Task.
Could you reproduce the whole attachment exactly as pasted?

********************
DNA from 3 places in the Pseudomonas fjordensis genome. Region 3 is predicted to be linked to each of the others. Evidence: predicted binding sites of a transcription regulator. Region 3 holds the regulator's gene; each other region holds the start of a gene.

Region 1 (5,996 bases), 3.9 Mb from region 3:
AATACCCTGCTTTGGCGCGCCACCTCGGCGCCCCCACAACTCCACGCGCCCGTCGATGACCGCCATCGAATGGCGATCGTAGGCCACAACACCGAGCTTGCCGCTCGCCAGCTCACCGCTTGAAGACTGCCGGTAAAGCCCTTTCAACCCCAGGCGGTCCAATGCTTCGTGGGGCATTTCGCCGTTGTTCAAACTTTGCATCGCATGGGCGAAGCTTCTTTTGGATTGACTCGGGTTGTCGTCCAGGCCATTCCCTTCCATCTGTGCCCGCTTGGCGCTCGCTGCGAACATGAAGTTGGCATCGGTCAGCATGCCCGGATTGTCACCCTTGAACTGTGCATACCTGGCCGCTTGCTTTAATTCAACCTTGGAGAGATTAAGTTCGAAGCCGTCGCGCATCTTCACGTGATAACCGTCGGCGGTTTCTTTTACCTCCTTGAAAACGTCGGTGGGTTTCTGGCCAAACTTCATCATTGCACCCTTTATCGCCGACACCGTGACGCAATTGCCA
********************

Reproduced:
DNA from 3 places in the Pseudomonas fjordensis genome. Region 3 is predicted to be linked to each of the others. Evidence: predicted binding sites of a transcription regulator. Region 3 holds the regulator's gene; each other region holds the start of a gene.

Region 1 (5,996 bases), 3.9 Mb from region 3:
AATACCCTGCTTTGGCGCGCCACCTCGGCGCCCCCACAACTCCACGCGCCCGTCGATGACCGCCATCGAATGGCGATCGTAGGCCACAACACCGAGCTTGCCGCTCGCCAGCTCACCGCTTGAAGACTGCCGGTAAAGCCCTTTCAACCCCAGGCGGTCCAATGCTTCGTGGGGCATTTCGCCGTTGTTCAAACTTTGCATCGCATGGGCGAAGCTTCTTTTGGATTGACTCGGGTTGTCGTCCAGGCCATTCCCTTCCATCTGTGCCCGCTTGGCGCTCGCTGCGAACATGAAGTTGGCATCGGTCAGCATGCCCGGATTGTCACCCTTGAACTGTGCATACCTGGCCGCTTGCTTTAATTCAACCTTGGAGAGATTAAGTTCGAAGCCGTCGCGCATCTTCACGTGATAACCGTCGGCGGTTTCTTTTACCTCCTTGAAAACGTCGGTGGGTTTCTGGCCAAACTTCATCATTGCACCCTTTATCGCCGACACCGTGACGCAATTGCCA